|Stryda and Digistep in the studio|
If you’ve dipped a toe in Bristol’s reggae waters in recent years, you’ll almost certainly have come across DJ Stryda. Those with longer memories may recall his late-90s sessions for Ragga FM, when he was barely out of school. More recently, he’s been a fixture on Passion Radio for well over a decade. Stryda – Sam Howard in civvies – is a familiar face in clubland too, whether as promoter and selector at Teachings in Dub, or supplying a rootsy contrast to the future shock at Subloaded.
Then there’s Dubkasm – the production handle he shares with childhood friend Ben Glass (aka Digistep), whose sax, melodica, guitar, percussion and keyboard parts are such a distinctive part of the duo’s sumptuous sound. “Ben’s the musician/producer and I’m the executive producer,” Sam explains, “although our roles very often overlap. One of us comes up with an initial idea, which then spins off uncontrollably as we discuss it.” Growing up in Bristol, they discovered dub “through listening to pirate radio, then at 15, we attended our first Jah Shaka session at the Malcolm X Centre.” Forming Dubkasm in 1994, their journey was fuelled by Sam’s career as a musician and Ben’s broadcasting. “Interviewing people for the radio show led us to meet Jah Shaka and Aba Shanti-I,” says Sam, and before long the soundsystem giants were picking up their tracks. “The reaction was overwhelming, seeing the crowd rocking to Aba flinging down a Dubkasm plate at Notting Hill Carnival encouraged us to release our debut 12-inch” (2003’s ‘Hornsman Trod’/‘Strictly Ital’).
If that sounds like a textbook apprenticeship, what happened next is one of those sideways lurches that are crucial to truly original music. “Dubkasm became a transatlantic operation,” explains Sam, “which is when ‘Transform I’ started to be created.” Ben, who has Brazilian roots himself, assembled the album’s nuts and bolts in Rio, drawing on local sounds that deliciously complemented Dubkasm’s reggae foundations. “Cuica, berimbau, cavaquinho, zabumba… many of these instruments were brought to Brazil by Bantu slaves,” Sam says. “So when you mix nyahbinghi rhythms with samba, you can feel the same African roots, the heartbeat.” Meanwhile, Sam was shuttling up and down the M4 recording vocalists like Dub Judah, Afrikan Simba and Levi Roots on a portable digital audio workstation. “We could record a lead vocal in Levi Roots’s frontroom, or traditional Brazilian instruments in a tropical bungalow.” The album title reflects the duo’s international blend of influences, juxtaposing “transformai” – a Portuguese word “used to urge someone to transform their mentality” – with “I and I”, the Rasta concept of oneness.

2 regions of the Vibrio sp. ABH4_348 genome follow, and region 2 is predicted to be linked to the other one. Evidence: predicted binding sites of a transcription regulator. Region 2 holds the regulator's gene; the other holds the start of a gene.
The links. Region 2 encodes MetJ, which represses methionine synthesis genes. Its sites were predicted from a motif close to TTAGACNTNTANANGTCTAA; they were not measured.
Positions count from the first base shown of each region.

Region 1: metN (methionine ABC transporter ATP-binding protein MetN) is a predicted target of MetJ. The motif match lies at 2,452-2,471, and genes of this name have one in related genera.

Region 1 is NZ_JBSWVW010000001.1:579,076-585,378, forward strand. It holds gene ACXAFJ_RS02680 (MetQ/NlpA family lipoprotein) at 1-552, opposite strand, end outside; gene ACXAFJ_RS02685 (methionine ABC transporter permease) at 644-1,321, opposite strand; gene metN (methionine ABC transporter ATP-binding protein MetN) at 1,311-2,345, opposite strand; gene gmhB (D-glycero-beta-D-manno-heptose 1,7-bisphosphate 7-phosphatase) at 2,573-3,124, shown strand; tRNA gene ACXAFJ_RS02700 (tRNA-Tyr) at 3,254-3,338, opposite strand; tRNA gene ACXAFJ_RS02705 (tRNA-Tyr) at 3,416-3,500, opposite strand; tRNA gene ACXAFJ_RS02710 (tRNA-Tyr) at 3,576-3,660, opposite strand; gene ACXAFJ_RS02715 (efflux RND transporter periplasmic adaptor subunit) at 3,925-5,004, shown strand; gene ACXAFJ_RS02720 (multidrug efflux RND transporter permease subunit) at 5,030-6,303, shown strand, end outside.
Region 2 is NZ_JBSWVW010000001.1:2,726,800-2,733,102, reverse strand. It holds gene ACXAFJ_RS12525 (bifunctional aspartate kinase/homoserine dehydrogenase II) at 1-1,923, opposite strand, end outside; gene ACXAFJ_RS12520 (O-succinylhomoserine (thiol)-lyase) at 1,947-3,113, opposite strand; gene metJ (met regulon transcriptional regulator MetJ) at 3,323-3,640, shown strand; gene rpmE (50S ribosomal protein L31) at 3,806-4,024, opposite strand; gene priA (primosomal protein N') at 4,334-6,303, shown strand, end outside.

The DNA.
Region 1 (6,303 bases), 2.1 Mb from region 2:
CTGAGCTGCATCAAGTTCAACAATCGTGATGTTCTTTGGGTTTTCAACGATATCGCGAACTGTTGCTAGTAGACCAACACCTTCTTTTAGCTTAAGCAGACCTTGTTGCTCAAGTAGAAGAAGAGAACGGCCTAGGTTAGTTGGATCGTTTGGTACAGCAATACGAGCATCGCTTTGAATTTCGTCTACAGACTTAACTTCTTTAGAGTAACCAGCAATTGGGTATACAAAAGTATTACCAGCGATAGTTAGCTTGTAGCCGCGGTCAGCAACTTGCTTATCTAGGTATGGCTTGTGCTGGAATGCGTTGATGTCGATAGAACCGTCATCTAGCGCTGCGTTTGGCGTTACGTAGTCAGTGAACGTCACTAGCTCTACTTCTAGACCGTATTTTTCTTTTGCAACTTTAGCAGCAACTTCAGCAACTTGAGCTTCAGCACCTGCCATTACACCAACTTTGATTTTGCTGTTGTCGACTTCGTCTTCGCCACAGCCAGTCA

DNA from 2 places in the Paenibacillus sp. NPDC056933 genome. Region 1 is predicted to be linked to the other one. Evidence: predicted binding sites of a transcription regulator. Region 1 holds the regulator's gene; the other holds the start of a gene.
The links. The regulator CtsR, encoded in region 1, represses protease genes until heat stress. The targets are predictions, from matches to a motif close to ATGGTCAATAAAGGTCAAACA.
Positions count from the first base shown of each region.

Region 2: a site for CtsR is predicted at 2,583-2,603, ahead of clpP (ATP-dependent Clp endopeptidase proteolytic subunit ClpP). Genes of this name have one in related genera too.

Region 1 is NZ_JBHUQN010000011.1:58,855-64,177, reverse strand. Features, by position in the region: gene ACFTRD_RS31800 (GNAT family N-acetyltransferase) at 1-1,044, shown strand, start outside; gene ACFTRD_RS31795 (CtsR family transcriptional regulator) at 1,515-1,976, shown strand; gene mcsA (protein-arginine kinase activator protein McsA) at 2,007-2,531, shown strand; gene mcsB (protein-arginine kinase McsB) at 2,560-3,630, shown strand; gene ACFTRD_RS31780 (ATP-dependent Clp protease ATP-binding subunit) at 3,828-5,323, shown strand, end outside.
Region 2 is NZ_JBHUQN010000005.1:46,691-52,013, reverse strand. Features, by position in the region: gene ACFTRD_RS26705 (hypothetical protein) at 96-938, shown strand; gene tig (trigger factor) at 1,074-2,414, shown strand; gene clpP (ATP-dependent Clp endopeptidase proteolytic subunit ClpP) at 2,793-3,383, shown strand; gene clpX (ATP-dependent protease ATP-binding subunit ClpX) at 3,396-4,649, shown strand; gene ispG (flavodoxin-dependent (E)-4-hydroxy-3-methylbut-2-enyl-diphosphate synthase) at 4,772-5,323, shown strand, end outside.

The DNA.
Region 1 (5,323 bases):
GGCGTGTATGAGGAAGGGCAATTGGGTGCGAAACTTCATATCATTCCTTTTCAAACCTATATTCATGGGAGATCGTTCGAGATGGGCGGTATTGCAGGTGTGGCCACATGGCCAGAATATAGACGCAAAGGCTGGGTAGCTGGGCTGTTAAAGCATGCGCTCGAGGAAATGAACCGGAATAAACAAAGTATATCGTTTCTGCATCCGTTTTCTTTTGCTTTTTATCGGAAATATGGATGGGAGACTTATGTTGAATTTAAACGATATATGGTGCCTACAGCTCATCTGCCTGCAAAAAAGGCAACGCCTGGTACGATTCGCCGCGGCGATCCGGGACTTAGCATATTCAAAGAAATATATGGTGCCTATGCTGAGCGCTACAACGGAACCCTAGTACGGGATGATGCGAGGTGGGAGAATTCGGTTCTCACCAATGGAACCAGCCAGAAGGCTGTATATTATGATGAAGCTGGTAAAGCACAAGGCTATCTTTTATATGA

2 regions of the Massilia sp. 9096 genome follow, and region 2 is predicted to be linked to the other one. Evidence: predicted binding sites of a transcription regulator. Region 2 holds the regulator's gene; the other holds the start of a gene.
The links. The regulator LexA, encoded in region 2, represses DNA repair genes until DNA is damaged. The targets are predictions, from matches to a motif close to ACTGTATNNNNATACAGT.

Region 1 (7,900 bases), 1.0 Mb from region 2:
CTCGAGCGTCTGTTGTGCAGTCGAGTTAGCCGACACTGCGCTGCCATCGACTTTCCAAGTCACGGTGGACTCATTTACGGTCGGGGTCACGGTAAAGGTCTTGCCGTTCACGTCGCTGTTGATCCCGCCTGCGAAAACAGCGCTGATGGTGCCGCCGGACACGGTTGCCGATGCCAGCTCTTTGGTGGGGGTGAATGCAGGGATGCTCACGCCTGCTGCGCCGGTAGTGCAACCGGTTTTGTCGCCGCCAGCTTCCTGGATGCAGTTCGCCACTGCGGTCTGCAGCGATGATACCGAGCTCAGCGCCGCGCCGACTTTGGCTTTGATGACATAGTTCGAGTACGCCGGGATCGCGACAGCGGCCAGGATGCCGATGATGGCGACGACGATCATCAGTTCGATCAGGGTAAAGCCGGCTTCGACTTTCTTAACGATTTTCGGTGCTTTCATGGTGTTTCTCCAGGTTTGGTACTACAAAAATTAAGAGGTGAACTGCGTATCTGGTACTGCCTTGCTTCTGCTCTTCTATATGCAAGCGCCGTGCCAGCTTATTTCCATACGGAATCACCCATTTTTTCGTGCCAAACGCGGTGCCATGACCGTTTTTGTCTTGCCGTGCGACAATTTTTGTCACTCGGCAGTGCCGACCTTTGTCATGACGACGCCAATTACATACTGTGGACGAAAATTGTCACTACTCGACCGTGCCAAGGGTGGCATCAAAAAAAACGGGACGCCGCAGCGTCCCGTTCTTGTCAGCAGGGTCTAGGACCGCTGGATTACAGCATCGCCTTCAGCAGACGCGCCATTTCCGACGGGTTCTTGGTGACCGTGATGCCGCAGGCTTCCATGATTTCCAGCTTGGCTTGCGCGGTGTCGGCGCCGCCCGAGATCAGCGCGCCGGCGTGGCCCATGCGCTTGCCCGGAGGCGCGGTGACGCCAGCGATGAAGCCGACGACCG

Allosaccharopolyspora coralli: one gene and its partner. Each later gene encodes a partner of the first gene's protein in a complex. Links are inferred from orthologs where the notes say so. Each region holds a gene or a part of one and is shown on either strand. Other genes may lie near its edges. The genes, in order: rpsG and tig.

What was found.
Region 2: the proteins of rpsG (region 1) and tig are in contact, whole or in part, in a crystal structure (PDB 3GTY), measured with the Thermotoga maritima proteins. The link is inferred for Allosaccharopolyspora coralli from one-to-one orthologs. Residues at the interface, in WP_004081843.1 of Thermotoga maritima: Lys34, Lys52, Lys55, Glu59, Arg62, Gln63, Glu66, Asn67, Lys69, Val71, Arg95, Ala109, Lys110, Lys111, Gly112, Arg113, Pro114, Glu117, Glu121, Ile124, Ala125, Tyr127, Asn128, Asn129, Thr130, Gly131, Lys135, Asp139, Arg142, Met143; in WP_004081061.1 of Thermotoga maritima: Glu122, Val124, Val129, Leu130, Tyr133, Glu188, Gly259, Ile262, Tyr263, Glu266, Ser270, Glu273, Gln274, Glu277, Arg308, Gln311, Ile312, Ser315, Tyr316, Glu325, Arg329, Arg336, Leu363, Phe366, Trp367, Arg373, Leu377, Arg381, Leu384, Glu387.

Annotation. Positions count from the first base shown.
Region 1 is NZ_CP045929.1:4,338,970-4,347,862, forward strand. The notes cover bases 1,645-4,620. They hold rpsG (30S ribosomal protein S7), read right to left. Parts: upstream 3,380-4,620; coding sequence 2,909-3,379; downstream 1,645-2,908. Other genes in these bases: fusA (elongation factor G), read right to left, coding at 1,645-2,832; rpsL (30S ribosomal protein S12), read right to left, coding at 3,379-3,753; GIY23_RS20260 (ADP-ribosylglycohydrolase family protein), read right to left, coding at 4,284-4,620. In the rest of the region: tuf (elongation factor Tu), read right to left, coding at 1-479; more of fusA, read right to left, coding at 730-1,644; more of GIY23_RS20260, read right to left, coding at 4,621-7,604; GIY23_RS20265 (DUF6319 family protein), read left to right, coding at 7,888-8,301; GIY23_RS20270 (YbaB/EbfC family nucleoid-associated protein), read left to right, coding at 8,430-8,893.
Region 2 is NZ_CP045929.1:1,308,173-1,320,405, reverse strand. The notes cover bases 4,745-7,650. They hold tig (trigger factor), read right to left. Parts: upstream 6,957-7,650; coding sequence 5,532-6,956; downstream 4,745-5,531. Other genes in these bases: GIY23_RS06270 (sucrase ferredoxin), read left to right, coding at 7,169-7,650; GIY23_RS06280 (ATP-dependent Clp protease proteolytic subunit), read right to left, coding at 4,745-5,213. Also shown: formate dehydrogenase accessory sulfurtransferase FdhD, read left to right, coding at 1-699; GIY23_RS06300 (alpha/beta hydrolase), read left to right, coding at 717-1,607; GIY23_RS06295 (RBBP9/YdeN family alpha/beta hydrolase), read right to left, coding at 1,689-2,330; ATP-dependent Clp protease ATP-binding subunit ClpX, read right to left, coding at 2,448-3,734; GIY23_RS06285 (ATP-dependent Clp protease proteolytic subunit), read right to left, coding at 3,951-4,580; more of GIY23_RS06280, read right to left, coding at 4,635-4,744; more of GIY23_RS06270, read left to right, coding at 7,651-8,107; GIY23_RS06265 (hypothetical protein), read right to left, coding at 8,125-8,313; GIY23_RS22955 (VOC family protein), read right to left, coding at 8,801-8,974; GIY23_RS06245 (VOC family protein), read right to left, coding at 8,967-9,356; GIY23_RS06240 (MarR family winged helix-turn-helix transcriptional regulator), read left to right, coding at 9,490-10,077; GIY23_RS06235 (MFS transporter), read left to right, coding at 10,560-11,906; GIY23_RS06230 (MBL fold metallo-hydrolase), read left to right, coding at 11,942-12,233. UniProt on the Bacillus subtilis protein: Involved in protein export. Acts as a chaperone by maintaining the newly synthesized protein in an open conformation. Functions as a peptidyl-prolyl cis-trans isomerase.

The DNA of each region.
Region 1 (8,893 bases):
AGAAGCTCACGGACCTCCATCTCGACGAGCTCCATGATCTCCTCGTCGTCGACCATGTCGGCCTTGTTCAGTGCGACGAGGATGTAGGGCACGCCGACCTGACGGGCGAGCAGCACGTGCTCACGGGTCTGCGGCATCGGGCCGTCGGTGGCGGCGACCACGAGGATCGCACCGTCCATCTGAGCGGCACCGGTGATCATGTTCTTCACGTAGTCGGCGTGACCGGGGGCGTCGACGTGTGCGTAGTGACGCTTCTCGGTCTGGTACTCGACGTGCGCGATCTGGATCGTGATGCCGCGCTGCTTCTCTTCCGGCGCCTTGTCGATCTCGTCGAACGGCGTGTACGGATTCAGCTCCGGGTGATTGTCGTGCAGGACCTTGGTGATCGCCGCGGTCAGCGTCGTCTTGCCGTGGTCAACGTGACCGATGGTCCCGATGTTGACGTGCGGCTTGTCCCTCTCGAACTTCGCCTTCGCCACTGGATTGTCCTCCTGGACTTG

The album was an underground success and made specialist dub critic Steve Barker’s top 10 of the year in muso bible The Wire. It was followed in 2010 by Stryda and Digi’s own dub version, ‘Transformed In Dub’, and the less traditional ‘Transform I Remixed’ – a radical but respectful makeover by dubstep producers including Pinch, Appleblim, Headhunter and Peverelist. The remix project “came about through my friendship with Pinch and our promoting Subloaded and Teachings in Dub at Clockwork,” says Sam. “There was a whole host of dubstep producers living in Bristol so it was quite a natural process.”
Since then, Ben has returned to Bristol and the pair have been busy turning “a simple patch of earth into a fully functioning studio. We built it from scratch brick by brick. Although it's a fairly grass roots setup we still put in cavity walls, a soundproofed ventilation system and a double window. We felt a new studio deserved a new console and, with the help of Sountracs guru Tim Jones, we bought a 48-channel CM4400. It's built like a tank, with chunky dials and a retro meter bridge and it sits perfectly with our armoury of old school outboard - the tape echo, spring reverbs, and some home-made oddities."
The studio build seems to have given them a new burst of energy - their current single ‘Emotion’/‘Are You Ready’ contrasts the honeyed tones of Rudey Lee with the bravura deejay style of Solo Banton, and its video is creating a buzz online. Other projects nearing completion include a collaboration “with virtuoso musicians in Sao Paulo that picks up where ‘Transform I’ left off”, and a new album compiled from the restoration of early Dubkasm master tapes and mixed by “a UK dub legend” – out later this year. “Another project we are really excited about is our collaboration with Gorgon Sound. Kahn and Neek handed over their track ‘Find Jah Way’ which we remixed.” The first release on the new Peng Sound label, it’s being launched at the Take Five Café on 7 Apr. “Our releases slowed down during the studio build so it’s nice to be back on course”, says Sam.
If that wasn’t enough to be getting on with, there are the regular Teachings In Dub sessions at the Trinity Centre to organise. “April’s instalment will be a landmark session,” says Sam. “London-based Jah Tubbys are meeting Bristol’s very own Jah Lokko. The last time these two sounds met was during the 1980s so it’s been a long time coming!” As a venue, Trinity is important to Sam: “It was there that Digi and I experienced our first reggae gig back in 1992, plus my grandparents actually got married there. I’m very proud of Bristol’s soundsystem history. It’s great to help keep this tradition alive.”